Backup reprovisioning with partial protection for disaster-survivable software-defined optical networks

Abstract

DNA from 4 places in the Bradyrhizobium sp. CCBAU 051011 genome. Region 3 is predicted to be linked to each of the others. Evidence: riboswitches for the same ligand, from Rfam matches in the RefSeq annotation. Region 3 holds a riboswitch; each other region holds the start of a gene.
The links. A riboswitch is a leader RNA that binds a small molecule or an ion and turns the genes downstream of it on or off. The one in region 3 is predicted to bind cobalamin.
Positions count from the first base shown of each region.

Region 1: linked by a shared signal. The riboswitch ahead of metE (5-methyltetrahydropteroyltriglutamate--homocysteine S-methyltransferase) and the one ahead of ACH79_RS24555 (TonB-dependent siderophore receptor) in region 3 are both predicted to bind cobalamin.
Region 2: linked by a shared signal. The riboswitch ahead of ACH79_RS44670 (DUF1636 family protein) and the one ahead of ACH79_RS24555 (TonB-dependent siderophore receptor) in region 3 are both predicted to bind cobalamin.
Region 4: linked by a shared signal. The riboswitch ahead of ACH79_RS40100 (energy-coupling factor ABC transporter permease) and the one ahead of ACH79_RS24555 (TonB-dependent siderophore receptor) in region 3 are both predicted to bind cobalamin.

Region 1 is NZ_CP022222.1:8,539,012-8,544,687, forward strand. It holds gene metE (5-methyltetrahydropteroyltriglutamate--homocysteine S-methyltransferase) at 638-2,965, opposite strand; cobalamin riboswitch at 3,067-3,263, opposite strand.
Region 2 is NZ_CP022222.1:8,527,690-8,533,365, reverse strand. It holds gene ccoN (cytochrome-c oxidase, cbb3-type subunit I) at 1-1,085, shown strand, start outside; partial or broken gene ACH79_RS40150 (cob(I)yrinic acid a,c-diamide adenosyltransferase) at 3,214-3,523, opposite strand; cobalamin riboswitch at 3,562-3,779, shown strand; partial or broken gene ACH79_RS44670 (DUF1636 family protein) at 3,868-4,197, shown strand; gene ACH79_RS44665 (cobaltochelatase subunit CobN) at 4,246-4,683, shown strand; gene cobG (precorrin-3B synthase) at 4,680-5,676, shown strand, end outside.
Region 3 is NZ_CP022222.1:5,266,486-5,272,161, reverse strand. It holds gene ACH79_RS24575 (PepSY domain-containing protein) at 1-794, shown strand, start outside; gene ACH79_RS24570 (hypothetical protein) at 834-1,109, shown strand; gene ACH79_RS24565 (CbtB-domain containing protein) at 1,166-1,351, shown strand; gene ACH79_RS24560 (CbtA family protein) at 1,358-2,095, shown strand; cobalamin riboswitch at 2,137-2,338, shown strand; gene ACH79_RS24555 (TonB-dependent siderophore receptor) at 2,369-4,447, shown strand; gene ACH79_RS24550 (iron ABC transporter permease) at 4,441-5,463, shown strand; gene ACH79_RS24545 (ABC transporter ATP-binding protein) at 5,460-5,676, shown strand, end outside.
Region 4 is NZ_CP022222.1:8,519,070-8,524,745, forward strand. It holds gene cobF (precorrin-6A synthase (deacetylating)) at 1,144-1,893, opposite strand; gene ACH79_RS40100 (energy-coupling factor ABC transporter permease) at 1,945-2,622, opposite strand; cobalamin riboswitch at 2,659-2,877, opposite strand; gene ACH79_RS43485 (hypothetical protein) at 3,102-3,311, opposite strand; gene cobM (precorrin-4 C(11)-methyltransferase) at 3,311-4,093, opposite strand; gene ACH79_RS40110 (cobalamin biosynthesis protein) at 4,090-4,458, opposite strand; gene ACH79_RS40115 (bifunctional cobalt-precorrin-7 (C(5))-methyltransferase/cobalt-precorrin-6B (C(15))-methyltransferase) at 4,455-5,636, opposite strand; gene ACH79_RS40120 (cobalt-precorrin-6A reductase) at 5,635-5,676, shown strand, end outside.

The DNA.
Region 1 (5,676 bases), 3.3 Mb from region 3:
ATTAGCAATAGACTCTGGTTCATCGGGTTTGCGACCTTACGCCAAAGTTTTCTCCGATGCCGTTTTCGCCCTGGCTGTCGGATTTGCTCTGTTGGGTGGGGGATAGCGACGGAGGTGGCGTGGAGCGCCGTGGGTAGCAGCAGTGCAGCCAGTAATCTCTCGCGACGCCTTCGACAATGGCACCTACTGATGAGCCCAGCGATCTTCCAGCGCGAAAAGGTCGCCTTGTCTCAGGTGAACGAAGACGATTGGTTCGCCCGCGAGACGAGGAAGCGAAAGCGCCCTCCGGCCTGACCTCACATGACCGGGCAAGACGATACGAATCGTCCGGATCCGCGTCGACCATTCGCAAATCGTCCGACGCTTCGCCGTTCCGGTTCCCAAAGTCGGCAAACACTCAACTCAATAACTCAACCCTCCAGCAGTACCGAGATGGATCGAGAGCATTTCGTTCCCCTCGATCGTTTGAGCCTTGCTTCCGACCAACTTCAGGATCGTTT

As networks grow in size, large-scale failures caused by disasters may lead to huge data loss, especially in an optical network employing wavelength-division multiplexing (WDM). Providing 100 % protection against disasters would require massive and economically unsustainable bandwidth overprovisioning, as disasters are difficult to predict, statistically rare, and may create large-scale failures. Backup reprovisioning schemes are proposed to remedy this problem, but in case of a large-scale disaster, even the flexibility provided by backup reprovisioning may not be enough, given the sudden reduction in available network resource, i.e., resource crunch. To mitigate the adverse effects of resource crunch, an effective resource reallocation is possible by exploiting service heterogeneity, specifically degraded-service tolerance, which makes it possible to provide some level of service, e.g., reduced capacity, to connections that can tolerate degraded service, versus no service at all. Software-Defined Networking (SDN) is a promising approach to perform such dynamic changes (redistribution of network resources) as it simplifies network management via centralized control logic. By exploiting these new opportunities, we propose a Backup Reprovisioning with Partial Protection (BRPP) scheme supporting dedicated-path protection, where backup resources are reserved but not provisioned (as in shared-path protection), such that the amount of bandwidth reserved for backups as well as their routings are subject to dynamic changes, given the network state, to increase utilization. The performance of the proposed scheme is evaluated by means of SDN emulation using Mininet environment and OpenDaylight as the controller

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